Monthly Archives: September 2011

Maybe it’s NOT the end

Maybe it’s NOT the end

I was lamenting to my friend Jeff earlier today, how I feel so un-accomplished. So alone. So isolated. I stand on the precipice of 60 in less then a year. As I look back, there seemingly is nothing of importance that I have accomplished in my life. Sure I have had my successes and failures like everyone.

But being disabled/retired is not what I thought it would be. Many hours spent toiling at nothing of significance. Finding creative outlets from the boredom and tedium of the day. Autism makes it especially difficult for me, to relate to other people. I crave friendship and fellowship, but it seems to come less often. Gone are the halcyon days of social banter and interaction with fellow co-workers. Instead, I find myself talking to my cats. Companion animals. They are the only ones in this stark corner of the universe it seems, that fully understand me, and my social awkwardness.

Jeff took the time to say: “Wait a minute? You really think the best part of your ministry is in the past? Let me tell you….” and he proceeded to explain how many of the greats in the Bible, did not start their ministry until very late in life.

Abraham was 100 years old, when he had has promised son, Isaac. (Gen 21:5). Moses sat idle for 40 years (Acts 7:23 and Acts 7:30) before God called him to lead the nation of Israel out of the bondage of Egypt. He was 80. The Apostle Paul was about 50 when he was called. John wrote The Book of Revelation near the end of his life, about 92. Jesus didn’t start his ministry until he was 30 years old.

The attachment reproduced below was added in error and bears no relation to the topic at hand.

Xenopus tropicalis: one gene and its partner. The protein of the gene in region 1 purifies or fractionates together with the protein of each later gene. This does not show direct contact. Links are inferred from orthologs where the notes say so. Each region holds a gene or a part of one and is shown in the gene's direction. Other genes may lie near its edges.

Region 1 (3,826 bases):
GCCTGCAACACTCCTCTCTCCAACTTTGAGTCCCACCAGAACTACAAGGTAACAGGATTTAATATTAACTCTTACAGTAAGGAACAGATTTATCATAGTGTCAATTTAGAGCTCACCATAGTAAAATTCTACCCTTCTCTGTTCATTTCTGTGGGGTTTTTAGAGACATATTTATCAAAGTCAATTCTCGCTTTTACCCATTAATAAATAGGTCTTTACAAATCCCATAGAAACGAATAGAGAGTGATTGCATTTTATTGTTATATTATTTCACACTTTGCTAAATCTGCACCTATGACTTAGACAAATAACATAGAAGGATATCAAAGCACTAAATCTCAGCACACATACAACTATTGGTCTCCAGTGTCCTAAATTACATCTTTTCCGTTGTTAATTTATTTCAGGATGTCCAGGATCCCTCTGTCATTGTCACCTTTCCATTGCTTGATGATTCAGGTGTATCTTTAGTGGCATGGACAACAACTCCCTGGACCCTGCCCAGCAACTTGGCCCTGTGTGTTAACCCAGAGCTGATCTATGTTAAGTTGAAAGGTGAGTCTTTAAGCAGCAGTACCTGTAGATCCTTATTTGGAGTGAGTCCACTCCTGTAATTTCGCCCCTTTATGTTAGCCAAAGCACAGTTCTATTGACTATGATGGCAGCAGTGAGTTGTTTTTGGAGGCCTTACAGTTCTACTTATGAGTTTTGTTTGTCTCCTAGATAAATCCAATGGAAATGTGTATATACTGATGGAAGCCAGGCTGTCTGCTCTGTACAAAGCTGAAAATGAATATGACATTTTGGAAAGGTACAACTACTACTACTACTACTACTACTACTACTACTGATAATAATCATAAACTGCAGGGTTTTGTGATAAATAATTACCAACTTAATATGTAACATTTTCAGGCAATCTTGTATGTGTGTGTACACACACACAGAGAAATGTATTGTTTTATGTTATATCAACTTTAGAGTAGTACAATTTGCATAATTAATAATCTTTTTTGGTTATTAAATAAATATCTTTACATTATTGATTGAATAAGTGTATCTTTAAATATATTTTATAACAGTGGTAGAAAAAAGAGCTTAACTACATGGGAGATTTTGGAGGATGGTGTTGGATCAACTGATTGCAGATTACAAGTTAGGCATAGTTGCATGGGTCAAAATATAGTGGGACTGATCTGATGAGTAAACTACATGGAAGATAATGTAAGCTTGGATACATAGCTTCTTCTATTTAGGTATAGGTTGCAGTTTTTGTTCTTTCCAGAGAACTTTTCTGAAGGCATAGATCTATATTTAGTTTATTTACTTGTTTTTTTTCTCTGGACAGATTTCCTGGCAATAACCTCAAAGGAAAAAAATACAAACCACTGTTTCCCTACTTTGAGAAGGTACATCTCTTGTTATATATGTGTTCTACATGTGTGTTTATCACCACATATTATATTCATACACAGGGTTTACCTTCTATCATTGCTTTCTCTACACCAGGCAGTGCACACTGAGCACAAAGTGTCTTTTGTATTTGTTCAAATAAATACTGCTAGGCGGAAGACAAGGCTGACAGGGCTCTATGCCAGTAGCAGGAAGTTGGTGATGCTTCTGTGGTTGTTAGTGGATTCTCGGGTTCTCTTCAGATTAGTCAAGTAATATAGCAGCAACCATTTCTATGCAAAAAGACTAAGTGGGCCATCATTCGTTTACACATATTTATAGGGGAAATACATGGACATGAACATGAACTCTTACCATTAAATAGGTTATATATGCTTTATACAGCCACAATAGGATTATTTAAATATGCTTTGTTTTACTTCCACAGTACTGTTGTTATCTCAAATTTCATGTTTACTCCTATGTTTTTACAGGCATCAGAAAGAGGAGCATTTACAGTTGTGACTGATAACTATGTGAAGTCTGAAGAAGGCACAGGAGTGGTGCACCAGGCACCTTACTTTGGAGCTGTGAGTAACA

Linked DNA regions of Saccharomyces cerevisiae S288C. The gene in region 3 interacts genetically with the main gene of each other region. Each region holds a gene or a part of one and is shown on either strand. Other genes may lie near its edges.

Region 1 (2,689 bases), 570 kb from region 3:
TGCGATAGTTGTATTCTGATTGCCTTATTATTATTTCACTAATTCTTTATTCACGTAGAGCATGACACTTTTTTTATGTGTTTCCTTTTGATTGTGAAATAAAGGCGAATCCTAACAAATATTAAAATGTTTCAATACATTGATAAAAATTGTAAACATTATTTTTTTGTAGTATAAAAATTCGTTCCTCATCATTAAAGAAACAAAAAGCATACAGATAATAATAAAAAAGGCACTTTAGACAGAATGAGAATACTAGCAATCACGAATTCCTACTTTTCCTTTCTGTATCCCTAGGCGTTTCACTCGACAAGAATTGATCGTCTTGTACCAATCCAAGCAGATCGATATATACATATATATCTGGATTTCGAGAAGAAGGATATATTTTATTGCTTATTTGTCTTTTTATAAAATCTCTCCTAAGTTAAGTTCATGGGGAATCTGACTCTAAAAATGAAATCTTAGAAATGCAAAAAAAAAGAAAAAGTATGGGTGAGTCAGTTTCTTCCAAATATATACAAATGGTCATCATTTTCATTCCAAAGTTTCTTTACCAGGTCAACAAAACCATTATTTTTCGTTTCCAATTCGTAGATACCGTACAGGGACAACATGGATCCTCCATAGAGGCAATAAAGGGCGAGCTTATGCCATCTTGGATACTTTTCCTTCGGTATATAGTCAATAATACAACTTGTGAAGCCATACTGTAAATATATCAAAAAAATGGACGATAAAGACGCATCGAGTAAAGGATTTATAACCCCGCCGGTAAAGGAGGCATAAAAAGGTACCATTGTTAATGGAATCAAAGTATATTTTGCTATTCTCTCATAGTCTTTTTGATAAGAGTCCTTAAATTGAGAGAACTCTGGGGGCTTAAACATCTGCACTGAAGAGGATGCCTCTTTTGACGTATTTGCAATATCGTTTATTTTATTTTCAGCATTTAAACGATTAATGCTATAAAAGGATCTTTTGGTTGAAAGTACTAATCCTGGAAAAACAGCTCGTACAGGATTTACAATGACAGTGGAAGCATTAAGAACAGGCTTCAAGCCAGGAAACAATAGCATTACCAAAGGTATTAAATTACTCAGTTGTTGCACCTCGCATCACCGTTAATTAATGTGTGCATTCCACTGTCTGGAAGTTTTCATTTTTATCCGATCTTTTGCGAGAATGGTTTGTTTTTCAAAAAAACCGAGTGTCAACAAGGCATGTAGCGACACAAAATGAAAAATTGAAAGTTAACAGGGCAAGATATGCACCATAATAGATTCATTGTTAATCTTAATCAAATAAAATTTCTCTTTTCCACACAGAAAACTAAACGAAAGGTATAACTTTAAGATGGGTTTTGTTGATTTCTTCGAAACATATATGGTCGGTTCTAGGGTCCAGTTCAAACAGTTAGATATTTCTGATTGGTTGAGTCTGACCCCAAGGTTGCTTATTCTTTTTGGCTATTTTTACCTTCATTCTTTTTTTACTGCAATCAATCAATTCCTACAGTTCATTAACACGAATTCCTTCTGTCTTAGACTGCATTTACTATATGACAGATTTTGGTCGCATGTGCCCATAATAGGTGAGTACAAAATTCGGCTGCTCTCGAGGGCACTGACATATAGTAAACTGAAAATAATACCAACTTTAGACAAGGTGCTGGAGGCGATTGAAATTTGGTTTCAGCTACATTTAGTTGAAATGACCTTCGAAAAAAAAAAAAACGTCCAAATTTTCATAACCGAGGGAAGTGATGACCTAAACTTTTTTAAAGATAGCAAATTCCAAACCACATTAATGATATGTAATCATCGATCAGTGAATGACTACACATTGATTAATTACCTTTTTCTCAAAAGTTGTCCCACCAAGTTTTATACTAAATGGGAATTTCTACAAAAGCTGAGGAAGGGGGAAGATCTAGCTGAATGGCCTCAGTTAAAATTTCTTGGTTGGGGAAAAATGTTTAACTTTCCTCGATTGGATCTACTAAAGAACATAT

It seems God has to train us, and strip us of self pride before we are ready to be used. Jeff carefully reminded me, how my life has impacted his. “I look to you, for guidance, wisdom, and understanding. I can not find that in someone that hasn’t experienced life.”

I had to understand that God may have me on the sidelines at the moment, but He is working in me something far greater then my mind can fully conceive. God will still use me, even if I am in failing health. I just have to be available.

“Therefore we do NOT lose heart. Though outwardly we are wasting away, yet inwardly we are being renewed, day by day.” (2 Cor 4:16 NIV)



Tucson says Yes to Civility

Amidst a backdrop of monsoon weather today in Tucson, it would seem that is NOT the only thing storming in the Old Pueblo.

A handful of protesters gathered at the busy intersection of Campbell and Speedway, (near the University of Arizona’s University Medical Centre) to protest the Pima County Republican Party’s decision to raffle a Glock handgun, similar to what accused Tucson Shooter Jared Loughner used on January 8, 2011. Loughner’s is accused of killing 6 people and injuring 13 others that day, including 8th CD, U.S. Congresswoman Gabrielle Giffords (D).

Tucson Ward 6 City Councilman Steve Kozachik (R)

A surprise to many, was Ward 6 Tucson Councilman Steve Kozachik (R). Kozachik, himself a Republican, came out in support of the rally. He is the other side of the Republican party that does NOT agree with the raffle.

Protester Susan Thorpe